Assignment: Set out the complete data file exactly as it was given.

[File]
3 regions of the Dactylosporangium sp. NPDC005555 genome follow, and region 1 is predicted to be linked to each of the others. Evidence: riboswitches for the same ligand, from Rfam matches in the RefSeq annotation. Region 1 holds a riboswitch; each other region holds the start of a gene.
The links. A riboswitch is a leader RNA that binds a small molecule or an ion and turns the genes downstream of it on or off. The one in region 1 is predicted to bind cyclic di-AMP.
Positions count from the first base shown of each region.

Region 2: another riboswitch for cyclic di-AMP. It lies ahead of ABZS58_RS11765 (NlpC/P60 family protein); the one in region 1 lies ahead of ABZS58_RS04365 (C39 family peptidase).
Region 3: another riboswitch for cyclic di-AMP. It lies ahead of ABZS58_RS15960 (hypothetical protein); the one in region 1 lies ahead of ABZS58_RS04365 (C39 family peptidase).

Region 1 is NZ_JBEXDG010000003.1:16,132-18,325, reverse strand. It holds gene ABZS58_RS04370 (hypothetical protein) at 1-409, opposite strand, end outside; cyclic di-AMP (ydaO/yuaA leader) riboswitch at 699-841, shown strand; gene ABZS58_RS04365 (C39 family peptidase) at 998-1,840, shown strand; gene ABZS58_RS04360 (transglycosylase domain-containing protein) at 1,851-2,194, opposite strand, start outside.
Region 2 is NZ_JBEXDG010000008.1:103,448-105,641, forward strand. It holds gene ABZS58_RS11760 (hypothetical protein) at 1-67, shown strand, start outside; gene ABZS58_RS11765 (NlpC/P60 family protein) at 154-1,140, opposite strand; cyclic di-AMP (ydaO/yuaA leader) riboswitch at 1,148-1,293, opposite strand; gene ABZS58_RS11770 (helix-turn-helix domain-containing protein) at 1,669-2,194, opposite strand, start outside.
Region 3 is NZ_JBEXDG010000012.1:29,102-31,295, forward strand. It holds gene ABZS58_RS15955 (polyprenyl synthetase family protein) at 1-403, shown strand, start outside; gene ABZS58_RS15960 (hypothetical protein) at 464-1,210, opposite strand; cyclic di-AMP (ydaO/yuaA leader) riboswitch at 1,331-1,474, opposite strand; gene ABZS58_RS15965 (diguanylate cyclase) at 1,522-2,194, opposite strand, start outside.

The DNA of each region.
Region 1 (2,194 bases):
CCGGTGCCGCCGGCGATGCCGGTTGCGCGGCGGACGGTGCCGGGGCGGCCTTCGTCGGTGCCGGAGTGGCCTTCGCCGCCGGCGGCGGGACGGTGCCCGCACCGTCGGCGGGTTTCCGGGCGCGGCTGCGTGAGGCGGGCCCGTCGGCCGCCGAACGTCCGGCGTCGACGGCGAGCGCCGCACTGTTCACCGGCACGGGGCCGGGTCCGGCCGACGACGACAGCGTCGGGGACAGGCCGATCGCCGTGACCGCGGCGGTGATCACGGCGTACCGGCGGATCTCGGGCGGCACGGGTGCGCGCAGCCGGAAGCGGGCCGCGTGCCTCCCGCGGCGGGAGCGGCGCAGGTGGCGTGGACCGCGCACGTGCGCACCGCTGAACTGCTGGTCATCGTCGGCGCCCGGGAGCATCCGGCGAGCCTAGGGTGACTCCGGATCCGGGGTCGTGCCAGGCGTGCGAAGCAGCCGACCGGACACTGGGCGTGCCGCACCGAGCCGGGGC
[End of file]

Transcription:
3 regions of the Dactylosporangium sp. NPDC005555 genome follow, and region 1 is predicted to be linked to each of the others. Evidence: riboswitches for the same ligand, from Rfam matches in the RefSeq annotation. Region 1 holds a riboswitch; each other region holds the start of a gene.
The links. A riboswitch is a leader RNA that binds a small molecule or an ion and turns the genes downstream of it on or off. The one in region 1 is predicted to bind cyclic di-AMP.
Positions count from the first base shown of each region.

Region 2: another riboswitch for cyclic di-AMP. It lies ahead of ABZS58_RS11765 (NlpC/P60 family protein); the one in region 1 lies ahead of ABZS58_RS04365 (C39 family peptidase).
Region 3: another riboswitch for cyclic di-AMP. It lies ahead of ABZS58_RS15960 (hypothetical protein); the one in region 1 lies ahead of ABZS58_RS04365 (C39 family peptidase).

Region 1 is NZ_JBEXDG010000003.1:16,132-18,325, reverse strand. It holds gene ABZS58_RS04370 (hypothetical protein) at 1-409, opposite strand, end outside; cyclic di-AMP (ydaO/yuaA leader) riboswitch at 699-841, shown strand; gene ABZS58_RS04365 (C39 family peptidase) at 998-1,840, shown strand; gene ABZS58_RS04360 (transglycosylase domain-containing protein) at 1,851-2,194, opposite strand, start outside.
Region 2 is NZ_JBEXDG010000008.1:103,448-105,641, forward strand. It holds gene ABZS58_RS11760 (hypothetical protein) at 1-67, shown strand, start outside; gene ABZS58_RS11765 (NlpC/P60 family protein) at 154-1,140, opposite strand; cyclic di-AMP (ydaO/yuaA leader) riboswitch at 1,148-1,293, opposite strand; gene ABZS58_RS11770 (helix-turn-helix domain-containing protein) at 1,669-2,194, opposite strand, start outside.
Region 3 is NZ_JBEXDG010000012.1:29,102-31,295, forward strand. It holds gene ABZS58_RS15955 (polyprenyl synthetase family protein) at 1-403, shown strand, start outside; gene ABZS58_RS15960 (hypothetical protein) at 464-1,210, opposite strand; cyclic di-AMP (ydaO/yuaA leader) riboswitch at 1,331-1,474, opposite strand; gene ABZS58_RS15965 (diguanylate cyclase) at 1,522-2,194, opposite strand, start outside.

The DNA of each region.
Region 1 (2,194 bases):
CCGGTGCCGCCGGCGATGCCGGTTGCGCGGCGGACGGTGCCGGGGCGGCCTTCGTCGGTGCCGGAGTGGCCTTCGCCGCCGGCGGCGGGACGGTGCCCGCACCGTCGGCGGGTTTCCGGGCGCGGCTGCGTGAGGCGGGCCCGTCGGCCGCCGAACGTCCGGCGTCGACGGCGAGCGCCGCACTGTTCACCGGCACGGGGCCGGGTCCGGCCGACGACGACAGCGTCGGGGACAGGCCGATCGCCGTGACCGCGGCGGTGATCACGGCGTACCGGCGGATCTCGGGCGGCACGGGTGCGCGCAGCCGGAAGCGGGCCGCGTGCCTCCCGCGGCGGGAGCGGCGCAGGTGGCGTGGACCGCGCACGTGCGCACCGCTGAACTGCTGGTCATCGTCGGCGCCCGGGAGCATCCGGCGAGCCTAGGGTGACTCCGGATCCGGGGTCGTGCCAGGCGTGCGAAGCAGCCGACCGGACACTGGGCGTGCCGCACCGAGCCGGGGC